Joined: Mon Jul 04, 2011 10:58 am

by teamtim

So what are your thoughts .....

I have Tufo S33 tubs - I know they are not to everyones taste

Tufo are tubeless. Do you reckon that a MTB tubular tyre repair kit will work on one of these if I puncture ? As there is no tube all I have to do is locate the puncture and insert/glue a rubber bung in it.

What do you lot reckon ?

Geoff
Posts: 5015
Joined: Sat Dec 13, 2003 2:25 am
Location: Canada

by Geoff

The Tufo sealant should work just fine.

teamtim
Posts: 10
Joined: Mon Jul 04, 2011 10:58 am

by teamtim

ok - so I have made a mistake.

I started repairing a Vittoria Evo Corsa CX 320 last night after a beer. I have successfully managed to tear the basetape all the way across about an inch from the valve. What are my options ?

Could I just take it off past the valve to where is joins the other end of the basetape and then replace that section overlapping by 5cm or so. Perhaps I could use a stronger glue that latex. What are your thoughts ?

Thanks
Tim

Geoff
Posts: 5015
Joined: Sat Dec 13, 2003 2:25 am
Location: Canada

by Geoff

Gee, that sounds familliar! That used to happen alot to me when I was starting out. We were riding cheap Barum tires and we used to have the basetapes separate all the time. The product that we used to use was Barge cement. I think it was for installing carpets, or something. It worked, anyway. The trick was to make sure that the surfaces were clean and dry. If you were trying to repair early-season tubulars, the road grit made it almost impossible to get a good bond.

teamtim
Posts: 10
Joined: Mon Jul 04, 2011 10:58 am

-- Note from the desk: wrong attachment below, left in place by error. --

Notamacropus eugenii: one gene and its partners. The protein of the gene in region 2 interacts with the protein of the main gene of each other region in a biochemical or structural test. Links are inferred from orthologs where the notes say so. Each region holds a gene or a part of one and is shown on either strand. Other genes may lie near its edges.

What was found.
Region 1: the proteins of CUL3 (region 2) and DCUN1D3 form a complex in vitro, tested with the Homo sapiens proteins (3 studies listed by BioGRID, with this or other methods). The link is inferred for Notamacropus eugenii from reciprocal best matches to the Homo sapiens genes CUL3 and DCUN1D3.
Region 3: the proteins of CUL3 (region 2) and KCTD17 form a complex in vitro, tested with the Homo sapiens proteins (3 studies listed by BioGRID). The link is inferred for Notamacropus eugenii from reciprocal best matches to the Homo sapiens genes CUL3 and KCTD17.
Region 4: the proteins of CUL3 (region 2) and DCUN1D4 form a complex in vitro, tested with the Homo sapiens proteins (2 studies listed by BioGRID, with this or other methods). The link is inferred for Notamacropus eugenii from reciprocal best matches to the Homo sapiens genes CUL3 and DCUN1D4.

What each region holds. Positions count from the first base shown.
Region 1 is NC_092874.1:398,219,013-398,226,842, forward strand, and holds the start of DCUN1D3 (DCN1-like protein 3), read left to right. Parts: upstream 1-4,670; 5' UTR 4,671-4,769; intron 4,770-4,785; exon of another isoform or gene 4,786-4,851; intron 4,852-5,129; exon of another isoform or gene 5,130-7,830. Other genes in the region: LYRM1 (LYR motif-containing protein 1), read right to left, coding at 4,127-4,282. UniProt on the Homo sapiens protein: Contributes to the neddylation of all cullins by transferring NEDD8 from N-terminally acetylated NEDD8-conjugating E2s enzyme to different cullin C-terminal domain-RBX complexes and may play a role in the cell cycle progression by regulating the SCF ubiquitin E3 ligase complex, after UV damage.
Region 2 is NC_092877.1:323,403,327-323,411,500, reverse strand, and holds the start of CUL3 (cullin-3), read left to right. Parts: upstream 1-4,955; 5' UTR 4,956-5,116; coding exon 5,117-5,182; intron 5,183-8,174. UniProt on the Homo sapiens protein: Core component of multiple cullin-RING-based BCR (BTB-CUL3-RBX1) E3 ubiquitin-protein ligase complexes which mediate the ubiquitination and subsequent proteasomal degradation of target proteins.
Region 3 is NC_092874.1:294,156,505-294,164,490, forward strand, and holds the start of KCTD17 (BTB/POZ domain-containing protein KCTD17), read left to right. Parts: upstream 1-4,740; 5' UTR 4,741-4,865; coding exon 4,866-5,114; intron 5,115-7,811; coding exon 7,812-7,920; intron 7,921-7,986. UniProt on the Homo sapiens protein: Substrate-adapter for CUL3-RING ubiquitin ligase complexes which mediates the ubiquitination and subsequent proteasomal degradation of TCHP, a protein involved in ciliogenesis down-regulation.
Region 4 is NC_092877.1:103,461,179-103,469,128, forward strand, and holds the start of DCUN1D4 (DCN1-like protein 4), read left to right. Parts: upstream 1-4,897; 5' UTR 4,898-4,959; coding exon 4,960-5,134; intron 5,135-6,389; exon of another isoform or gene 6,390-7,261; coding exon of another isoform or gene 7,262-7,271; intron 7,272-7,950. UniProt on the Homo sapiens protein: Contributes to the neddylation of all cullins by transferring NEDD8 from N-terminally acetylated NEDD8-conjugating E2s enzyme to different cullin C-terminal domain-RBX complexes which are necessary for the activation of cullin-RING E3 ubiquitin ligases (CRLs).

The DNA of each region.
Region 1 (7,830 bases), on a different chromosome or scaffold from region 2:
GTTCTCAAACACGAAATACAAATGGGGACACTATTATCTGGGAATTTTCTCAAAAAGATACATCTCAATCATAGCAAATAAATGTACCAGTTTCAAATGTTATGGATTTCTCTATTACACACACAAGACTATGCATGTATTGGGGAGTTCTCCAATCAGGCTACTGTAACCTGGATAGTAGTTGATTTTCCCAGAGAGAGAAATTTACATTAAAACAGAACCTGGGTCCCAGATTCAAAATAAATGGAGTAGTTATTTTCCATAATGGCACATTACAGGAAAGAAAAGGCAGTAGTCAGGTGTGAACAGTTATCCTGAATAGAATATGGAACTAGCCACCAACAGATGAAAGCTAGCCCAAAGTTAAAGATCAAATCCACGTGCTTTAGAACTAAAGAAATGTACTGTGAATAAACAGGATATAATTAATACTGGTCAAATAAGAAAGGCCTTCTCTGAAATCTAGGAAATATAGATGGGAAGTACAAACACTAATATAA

by teamtim

so should I remove the basetape from the join to the rip, then put a new piece of tape overlapping the tear and then overlapping the join ?

Geoff
Posts: 5015
Joined: Sat Dec 13, 2003 2:25 am
Location: Canada

by Geoff

I would just glue it back down flat with the carpet cement, let it cure, then glue-it-up as normal.

fdegrove
Tubbie Guru
Posts: 5851
Joined: Tue May 03, 2005 2:20 am
Location: Belgium

by fdegrove

Hi,

Geoff wrote:Gee, that sounds familliar! That used to happen alot to me when I was starting out. We were riding cheap Barum tires and we used to have the basetapes separate all the time. The product that we used to use was Barge cement. I think it was for installing carpets, or something. It worked, anyway. The trick was to make sure that the surfaces were clean and dry. If you were trying to repair early-season tubulars, the road grit made it almost impossible to get a good bond.


Solving this kind of problem leaves most people without easy access to Barge cement in Europe clueless.
They either have to resort to rim cement which is a bad idea or find a shop that offers liquid latex and take a shot at it.

If there are places that still carry latex based carpet layer's glue then that would do as well but those are far and inbetween...

So, when based in Europe, what to do?

Cheers, ;)

P.S. Before panic breaks out, having to reattach base tape is normally only of concern to those who actually repair their tubs by hand (thread and needle jobbers so to speak), base tape needs to be reattached after sewing or when using el cheapo tubs that have not been properly built in the first place and which you'd really not want to use anyways.
Being a snob is an expensive hobby.

by Weenie